Divergence Continues

The divergence between long-term Treasury bonds and stocks continues to keep going. The chart below shows how pronounced this divergence has become as the S&P continues to edge higher. Most times, these two will trade in tandem so the bond market is trying to tell us that the economy will remain in slow growth for longer. Not to mention that bankruptcies are rising as economic reality sinks into some sectors like energy. So, bond investors may be re-allocating where principal risk is guaranteed by the U.S. government.

The S&P 500 Index charted against 30-year Treasury bonds.

The are other conflicting signals as the price of gold is at all-time highs and commodities are rising in a sign that inflation may be percolating. Not a great thing for consumers as their purchasing power will get pinched with rising prices amid a severe economic contraction.

And the stock market ignores the reality of valuation. The chart below is a ratio of the Wilshire 5000 Index (the entire stock market) divided by GDP which shows we have surpassed the peak of the tech boom. The big difference today is that the central banks across the world continue to pump in stimulus which eventually finds its way into the stock market. The current state of the S&P needs a correction to remove some froth from the March low which may happen as we lead into the election. However, the continued stimulus is not going anywhere and could propel stocks higher for years despite the valuations. Where else do you go when interest rates are at negative real yields?

Perhaps the inflation monster will cause the Fed to reverse course but they are willing to live with elevated inflation for some time (they said so). I think we will see their mettle tested in the next year if commodities keep inflating. Until then, inflation largely resides within the stock market.

Chart of the Week!

Commercial real estate is still a mess as renters and landlords need to adjust rents to the new economic reality.

Economic & Central Banking Snippets 

  • The eurozone economy shrank at the fastest pace on record as gross domestic product fell by 12.1% from the prior quarter. “This figure confirms the enormous economic damage caused by coronavirus-induced lockdowns, which have left the bloc’s economy around 15% smaller compared to the end of 2019,” said Oxford Economics economist Rosie Colthorpe. “The recovery is set to be gradual and uneven, meaning we expect eurozone GDP to only regain its Q4 2019 level by mid-2022.” (FT)
  • Evidence the recovery has weakened in recent weeks: The number of workers applying for initial unemployment benefits rose for the second straight week—by a seasonally adjusted 12,000 to 1.43 million in the week ended July 25—after nearly four months of decreases. The number of people receiving unemployment benefits increased by 867,000 to 17 million in the week ended July 18, ending a downward trend that started in mid-May.
  • Germany’s GDP contracted 10.1% in the second quarter, its largest decline since 1970.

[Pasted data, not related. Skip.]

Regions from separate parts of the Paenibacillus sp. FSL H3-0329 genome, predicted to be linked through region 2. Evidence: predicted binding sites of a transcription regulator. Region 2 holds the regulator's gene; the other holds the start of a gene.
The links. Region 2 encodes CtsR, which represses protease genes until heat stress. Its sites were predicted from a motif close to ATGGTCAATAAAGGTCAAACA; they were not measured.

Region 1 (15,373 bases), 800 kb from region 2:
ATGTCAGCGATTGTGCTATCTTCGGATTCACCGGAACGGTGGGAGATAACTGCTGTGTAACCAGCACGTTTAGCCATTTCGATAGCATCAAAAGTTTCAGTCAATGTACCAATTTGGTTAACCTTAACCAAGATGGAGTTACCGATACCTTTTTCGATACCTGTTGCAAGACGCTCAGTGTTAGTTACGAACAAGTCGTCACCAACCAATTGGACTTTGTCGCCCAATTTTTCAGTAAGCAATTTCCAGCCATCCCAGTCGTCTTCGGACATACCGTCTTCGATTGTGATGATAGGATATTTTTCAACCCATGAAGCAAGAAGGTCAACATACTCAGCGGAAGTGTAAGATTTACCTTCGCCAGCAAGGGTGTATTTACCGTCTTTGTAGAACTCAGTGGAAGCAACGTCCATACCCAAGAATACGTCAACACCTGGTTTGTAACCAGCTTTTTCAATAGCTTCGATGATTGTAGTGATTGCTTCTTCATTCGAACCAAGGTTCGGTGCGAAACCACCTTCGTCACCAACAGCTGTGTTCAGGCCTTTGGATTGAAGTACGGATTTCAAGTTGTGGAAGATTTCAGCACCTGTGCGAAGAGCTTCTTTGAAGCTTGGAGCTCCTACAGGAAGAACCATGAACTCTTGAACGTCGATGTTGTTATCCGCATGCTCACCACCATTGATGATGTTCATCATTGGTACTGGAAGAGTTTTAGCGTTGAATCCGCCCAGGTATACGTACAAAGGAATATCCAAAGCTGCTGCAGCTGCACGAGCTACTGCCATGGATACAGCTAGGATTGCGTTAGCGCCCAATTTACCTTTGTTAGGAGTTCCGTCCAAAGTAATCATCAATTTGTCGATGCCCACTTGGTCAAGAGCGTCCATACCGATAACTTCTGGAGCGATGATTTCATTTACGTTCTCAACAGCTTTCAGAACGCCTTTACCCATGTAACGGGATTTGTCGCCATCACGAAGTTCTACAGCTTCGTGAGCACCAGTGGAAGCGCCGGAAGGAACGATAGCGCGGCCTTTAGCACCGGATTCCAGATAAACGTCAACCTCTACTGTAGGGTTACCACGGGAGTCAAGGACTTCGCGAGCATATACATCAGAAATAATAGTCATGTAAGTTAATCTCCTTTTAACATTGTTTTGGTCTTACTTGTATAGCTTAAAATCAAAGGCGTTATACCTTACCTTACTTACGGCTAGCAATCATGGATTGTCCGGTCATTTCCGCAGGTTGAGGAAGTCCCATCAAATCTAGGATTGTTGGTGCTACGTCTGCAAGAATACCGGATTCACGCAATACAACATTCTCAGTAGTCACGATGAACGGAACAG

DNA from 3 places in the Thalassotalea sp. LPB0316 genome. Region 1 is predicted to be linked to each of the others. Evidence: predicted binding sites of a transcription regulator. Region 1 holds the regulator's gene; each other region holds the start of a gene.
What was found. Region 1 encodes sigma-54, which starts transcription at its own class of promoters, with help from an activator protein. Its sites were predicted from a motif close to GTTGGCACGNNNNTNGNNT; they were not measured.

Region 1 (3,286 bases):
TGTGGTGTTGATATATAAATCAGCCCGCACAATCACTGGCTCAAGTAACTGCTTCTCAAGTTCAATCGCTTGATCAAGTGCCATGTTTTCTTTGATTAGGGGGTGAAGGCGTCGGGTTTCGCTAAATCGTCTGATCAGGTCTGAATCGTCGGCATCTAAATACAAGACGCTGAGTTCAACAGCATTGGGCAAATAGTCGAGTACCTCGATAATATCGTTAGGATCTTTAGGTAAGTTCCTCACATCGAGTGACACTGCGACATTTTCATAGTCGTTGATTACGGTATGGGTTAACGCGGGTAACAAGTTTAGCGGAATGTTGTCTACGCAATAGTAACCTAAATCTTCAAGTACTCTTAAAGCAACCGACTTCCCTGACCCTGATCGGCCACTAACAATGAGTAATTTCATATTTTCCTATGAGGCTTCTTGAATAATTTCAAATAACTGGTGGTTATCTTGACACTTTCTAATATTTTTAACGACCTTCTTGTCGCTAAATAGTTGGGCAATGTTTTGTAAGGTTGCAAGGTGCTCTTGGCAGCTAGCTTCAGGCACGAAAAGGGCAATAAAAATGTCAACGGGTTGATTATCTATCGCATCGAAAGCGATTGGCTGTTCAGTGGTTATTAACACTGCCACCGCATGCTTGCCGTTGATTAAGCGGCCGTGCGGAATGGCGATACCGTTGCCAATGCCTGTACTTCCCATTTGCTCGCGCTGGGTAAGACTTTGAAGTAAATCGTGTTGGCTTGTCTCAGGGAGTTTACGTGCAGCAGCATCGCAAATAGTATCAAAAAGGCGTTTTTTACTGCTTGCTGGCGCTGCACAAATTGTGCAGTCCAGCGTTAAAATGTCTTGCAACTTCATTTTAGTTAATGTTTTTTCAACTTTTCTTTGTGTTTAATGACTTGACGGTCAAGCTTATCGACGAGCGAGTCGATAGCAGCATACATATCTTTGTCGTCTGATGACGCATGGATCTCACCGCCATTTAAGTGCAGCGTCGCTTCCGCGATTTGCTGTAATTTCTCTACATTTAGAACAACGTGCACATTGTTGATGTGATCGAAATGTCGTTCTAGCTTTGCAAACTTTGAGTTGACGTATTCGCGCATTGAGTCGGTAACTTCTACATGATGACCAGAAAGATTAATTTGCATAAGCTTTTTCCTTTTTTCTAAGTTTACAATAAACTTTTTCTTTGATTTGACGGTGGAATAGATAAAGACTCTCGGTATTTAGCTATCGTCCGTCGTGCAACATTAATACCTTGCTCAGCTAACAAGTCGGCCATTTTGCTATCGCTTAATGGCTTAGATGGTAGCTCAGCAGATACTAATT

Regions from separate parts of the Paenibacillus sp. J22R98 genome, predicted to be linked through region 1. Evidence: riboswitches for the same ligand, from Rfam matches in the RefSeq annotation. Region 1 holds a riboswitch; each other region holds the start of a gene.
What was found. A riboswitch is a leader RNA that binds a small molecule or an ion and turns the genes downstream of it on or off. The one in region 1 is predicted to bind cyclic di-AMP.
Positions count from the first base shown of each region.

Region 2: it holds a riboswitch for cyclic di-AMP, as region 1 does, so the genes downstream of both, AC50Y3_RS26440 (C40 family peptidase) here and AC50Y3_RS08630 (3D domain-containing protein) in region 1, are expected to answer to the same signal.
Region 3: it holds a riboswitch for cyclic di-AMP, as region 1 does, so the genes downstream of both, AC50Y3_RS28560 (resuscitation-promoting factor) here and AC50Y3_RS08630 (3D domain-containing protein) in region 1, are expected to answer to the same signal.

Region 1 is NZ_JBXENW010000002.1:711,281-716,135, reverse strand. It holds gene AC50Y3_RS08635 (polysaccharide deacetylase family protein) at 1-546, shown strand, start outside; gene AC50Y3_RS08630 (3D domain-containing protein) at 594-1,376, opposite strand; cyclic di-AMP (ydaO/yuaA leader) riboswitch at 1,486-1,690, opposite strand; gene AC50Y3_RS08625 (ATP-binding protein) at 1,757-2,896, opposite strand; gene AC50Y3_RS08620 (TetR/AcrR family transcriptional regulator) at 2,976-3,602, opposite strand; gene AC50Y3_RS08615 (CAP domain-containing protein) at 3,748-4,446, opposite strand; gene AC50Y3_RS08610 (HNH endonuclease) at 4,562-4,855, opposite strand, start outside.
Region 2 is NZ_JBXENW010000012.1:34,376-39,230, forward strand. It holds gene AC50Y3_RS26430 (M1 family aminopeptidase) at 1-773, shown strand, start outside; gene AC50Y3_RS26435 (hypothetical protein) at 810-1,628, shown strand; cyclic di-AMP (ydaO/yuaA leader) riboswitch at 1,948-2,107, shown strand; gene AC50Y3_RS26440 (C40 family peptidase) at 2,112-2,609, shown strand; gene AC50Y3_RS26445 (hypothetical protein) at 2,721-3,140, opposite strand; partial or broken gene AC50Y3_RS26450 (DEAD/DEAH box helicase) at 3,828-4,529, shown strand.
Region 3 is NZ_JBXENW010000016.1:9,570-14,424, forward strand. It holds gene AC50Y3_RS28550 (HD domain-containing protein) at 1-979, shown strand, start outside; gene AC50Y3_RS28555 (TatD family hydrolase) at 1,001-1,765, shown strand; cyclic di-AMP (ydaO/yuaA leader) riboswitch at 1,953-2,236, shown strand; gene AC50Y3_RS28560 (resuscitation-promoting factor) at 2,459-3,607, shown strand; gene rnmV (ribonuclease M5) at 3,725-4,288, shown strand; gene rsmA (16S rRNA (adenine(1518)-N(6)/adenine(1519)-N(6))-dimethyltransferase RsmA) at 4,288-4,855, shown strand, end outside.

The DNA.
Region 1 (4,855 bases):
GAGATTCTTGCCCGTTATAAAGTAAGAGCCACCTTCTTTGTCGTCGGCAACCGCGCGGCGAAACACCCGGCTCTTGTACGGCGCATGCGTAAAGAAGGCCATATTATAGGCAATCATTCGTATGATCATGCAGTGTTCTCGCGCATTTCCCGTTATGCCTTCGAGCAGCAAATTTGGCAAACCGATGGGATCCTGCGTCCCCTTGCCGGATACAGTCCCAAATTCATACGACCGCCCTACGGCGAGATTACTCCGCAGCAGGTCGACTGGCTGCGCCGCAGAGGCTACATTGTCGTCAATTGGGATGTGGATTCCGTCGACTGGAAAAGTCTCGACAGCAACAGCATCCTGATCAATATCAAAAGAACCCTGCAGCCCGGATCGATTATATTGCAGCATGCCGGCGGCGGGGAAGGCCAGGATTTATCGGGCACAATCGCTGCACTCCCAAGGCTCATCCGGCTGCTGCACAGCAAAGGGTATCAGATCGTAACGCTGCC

• Mexico’s GDP contracted 17.3%, its fifth fall in a row.
  • After three straight months of declines with most of the pain in April, core durable goods spending rose for a 2nd month by 3.3% after a 1.7% m/o/m rebound in May. (Boock Report)
  • US economy suffered its sharpest postwar contraction in the second quarter as gross domestic product shrank at an annualised rate of 32.9% as shutdowns closed businesses and left millions out of work.
  • Home purchasing is picking up as 30Yr interest rates fall and more people flee dense population centers for the suburbs.

Macro Snippets

  • California Pizza Kitchen filed for Chapter 11 bankruptcy in Houston on Wednesday, becoming the latest restaurant chain to try to cut debt as sales have evaporated. (Investopedia)
  • AstraZeneca said late stage trials of its COVID-19 vaccine developed with Oxford University are currently underway in the U.K., Brazil, and South Africa, and are due to start in the U.S soon. The company has mobilized research efforts to find new ways to help target the virus and reduce the hyperactive immune response and organ damage it causes. (Investopedia)
  • Sanofi and GlaxoSmithKline are receiving $2.1 billion from the U.S. government for the development, manufacturing and delivery of 100 million doses of their COVID-19 vaccine candidate. The Phase 1/2 study is expected to start in September. (Investopedia)
  • Google will keep its employees home until at least next July, making the search-engine giant the first major U.S. corporation to formalize such an extended timetable in the face of the coronavirus pandemic. The move will affect nearly all of the roughly 200,000 full-time and contract employees. (WSJ)
  • The dollar is on track to close out its worst month since April 2011 as a rise in coronavirus infections across the U.S. threatens to damp the economic recovery and keep low interest rates in place for longer. (WSJ)

That is all for now and thank you for being a subscriber!


Paul J. McCarthy

Paul J. McCarthy, III

President – Kisco Capital

Paul McCarthy

Mr. McCarthy is the President and founder of Kisco Capital.